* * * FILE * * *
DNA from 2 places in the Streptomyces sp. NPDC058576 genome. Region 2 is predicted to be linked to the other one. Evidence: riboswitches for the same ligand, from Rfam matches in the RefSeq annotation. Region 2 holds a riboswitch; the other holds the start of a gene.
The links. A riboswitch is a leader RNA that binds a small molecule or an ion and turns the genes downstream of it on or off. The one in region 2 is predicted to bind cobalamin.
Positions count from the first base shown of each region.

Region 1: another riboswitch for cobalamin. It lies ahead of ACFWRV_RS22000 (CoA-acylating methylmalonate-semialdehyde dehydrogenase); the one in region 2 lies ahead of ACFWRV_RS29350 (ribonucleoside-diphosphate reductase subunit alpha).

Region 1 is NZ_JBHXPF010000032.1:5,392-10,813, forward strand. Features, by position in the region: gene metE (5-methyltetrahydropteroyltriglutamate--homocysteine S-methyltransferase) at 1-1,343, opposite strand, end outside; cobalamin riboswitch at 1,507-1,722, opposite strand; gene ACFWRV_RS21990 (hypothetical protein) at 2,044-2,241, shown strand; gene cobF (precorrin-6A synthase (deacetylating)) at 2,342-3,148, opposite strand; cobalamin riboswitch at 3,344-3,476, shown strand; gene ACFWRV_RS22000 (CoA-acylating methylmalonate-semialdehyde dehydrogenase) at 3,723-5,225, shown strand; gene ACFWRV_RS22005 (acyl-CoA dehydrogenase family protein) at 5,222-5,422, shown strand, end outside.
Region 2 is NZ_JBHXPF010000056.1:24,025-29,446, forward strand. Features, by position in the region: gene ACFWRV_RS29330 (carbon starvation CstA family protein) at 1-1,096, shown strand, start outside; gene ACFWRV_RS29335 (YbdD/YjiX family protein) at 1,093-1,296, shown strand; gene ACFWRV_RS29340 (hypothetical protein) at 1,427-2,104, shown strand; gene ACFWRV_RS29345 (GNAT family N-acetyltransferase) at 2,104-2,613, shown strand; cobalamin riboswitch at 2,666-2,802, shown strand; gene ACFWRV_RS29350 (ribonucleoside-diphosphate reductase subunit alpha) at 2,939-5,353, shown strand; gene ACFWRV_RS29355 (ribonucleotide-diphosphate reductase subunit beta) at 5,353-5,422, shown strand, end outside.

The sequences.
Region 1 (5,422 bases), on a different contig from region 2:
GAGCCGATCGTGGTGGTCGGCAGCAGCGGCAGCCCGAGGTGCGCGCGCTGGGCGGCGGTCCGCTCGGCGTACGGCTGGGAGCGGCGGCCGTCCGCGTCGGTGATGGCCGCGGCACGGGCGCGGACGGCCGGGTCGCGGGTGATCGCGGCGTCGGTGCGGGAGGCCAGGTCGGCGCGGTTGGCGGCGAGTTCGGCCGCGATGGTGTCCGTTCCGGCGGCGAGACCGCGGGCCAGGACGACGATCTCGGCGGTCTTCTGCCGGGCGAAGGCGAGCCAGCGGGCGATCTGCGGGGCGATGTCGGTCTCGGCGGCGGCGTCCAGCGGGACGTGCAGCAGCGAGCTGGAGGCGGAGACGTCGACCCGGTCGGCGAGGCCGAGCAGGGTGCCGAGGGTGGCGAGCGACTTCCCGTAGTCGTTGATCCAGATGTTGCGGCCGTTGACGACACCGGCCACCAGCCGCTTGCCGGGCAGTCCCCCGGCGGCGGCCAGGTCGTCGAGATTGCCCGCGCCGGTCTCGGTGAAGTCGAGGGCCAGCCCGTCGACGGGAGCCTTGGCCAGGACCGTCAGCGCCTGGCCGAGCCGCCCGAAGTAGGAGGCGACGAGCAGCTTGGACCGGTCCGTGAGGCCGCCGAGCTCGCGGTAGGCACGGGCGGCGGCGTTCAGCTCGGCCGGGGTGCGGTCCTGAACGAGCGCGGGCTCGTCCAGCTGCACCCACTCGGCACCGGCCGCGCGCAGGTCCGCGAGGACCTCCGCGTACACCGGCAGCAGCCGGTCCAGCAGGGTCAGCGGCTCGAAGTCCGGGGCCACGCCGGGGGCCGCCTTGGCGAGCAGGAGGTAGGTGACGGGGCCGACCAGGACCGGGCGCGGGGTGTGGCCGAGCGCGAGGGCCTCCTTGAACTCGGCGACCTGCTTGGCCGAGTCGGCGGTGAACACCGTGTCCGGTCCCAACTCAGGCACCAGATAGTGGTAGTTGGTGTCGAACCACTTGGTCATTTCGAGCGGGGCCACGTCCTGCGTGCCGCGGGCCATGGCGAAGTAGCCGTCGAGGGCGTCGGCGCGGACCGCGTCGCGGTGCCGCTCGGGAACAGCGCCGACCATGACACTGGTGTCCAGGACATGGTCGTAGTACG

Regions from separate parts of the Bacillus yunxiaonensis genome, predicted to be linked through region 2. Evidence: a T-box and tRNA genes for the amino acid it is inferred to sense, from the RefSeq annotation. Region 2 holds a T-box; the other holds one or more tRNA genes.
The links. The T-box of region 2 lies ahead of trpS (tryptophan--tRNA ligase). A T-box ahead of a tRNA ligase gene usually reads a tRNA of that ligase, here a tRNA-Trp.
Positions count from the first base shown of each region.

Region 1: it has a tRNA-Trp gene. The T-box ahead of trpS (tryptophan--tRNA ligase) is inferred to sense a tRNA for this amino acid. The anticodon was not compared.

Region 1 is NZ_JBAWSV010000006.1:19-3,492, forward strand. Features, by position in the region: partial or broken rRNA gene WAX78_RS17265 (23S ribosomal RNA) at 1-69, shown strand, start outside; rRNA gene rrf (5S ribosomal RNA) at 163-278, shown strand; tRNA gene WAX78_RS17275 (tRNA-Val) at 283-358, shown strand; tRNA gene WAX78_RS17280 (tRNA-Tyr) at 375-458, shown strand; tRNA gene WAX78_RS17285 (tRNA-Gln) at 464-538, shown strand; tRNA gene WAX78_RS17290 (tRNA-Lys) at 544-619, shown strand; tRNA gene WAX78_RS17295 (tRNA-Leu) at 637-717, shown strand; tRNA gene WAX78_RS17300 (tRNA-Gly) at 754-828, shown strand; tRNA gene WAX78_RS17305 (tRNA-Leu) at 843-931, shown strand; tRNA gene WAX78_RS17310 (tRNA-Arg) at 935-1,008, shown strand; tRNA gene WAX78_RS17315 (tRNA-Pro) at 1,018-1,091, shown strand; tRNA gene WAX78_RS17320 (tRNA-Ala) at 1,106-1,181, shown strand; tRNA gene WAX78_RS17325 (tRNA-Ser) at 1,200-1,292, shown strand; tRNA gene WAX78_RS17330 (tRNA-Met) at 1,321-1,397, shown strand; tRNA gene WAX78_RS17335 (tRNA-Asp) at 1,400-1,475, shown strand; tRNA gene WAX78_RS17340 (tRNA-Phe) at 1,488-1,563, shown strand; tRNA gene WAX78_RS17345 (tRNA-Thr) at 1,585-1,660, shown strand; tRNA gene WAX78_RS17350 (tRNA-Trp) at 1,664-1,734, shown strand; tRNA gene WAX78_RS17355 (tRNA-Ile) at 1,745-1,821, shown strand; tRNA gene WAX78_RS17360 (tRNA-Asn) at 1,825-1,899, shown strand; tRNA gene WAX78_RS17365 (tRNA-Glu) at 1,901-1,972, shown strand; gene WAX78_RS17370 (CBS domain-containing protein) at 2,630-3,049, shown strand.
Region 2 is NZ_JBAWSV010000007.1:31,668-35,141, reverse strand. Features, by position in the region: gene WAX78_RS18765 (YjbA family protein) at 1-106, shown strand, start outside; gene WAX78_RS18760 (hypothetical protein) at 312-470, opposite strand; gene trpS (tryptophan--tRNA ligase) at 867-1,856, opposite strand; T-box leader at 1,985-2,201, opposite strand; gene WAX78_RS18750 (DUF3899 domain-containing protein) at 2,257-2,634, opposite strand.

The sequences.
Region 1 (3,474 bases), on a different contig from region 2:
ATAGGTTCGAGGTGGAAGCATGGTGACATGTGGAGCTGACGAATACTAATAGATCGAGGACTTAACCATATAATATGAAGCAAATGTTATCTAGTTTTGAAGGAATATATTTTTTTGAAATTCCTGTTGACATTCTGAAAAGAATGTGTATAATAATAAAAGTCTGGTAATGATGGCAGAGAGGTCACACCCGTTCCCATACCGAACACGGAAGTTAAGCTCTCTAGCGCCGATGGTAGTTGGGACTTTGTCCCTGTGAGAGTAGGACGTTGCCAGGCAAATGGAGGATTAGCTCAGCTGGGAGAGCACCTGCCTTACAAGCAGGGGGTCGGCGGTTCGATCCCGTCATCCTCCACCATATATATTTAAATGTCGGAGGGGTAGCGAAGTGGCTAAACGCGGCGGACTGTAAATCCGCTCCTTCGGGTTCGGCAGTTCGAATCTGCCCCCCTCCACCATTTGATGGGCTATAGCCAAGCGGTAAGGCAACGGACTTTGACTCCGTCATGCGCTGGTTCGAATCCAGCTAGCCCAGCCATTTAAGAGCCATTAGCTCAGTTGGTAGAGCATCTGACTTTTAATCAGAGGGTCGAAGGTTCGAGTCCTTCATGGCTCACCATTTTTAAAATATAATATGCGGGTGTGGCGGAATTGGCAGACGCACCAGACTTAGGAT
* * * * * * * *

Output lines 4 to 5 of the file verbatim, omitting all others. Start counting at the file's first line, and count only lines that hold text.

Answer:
Region 1: another riboswitch for cobalamin. It lies ahead of ACFWRV_RS22000 (CoA-acylating methylmalonate-semialdehyde dehydrogenase); the one in region 2 lies ahead of ACFWRV_RS29350 (ribonucleoside-diphosphate reductase subunit alpha).

Region 1 is NZ_JBHXPF010000032.1:5,392-10,813, forward strand. Features, by position in the region: gene metE (5-methyltetrahydropteroyltriglutamate--homocysteine S-methyltransferase) at 1-1,343, opposite strand, end outside; cobalamin riboswitch at 1,507-1,722, opposite strand; gene ACFWRV_RS21990 (hypothetical protein) at 2,044-2,241, shown strand; gene cobF (precorrin-6A synthase (deacetylating)) at 2,342-3,148, opposite strand; cobalamin riboswitch at 3,344-3,476, shown strand; gene ACFWRV_RS22000 (CoA-acylating methylmalonate-semialdehyde dehydrogenase) at 3,723-5,225, shown strand; gene ACFWRV_RS22005 (acyl-CoA dehydrogenase family protein) at 5,222-5,422, shown strand, end outside.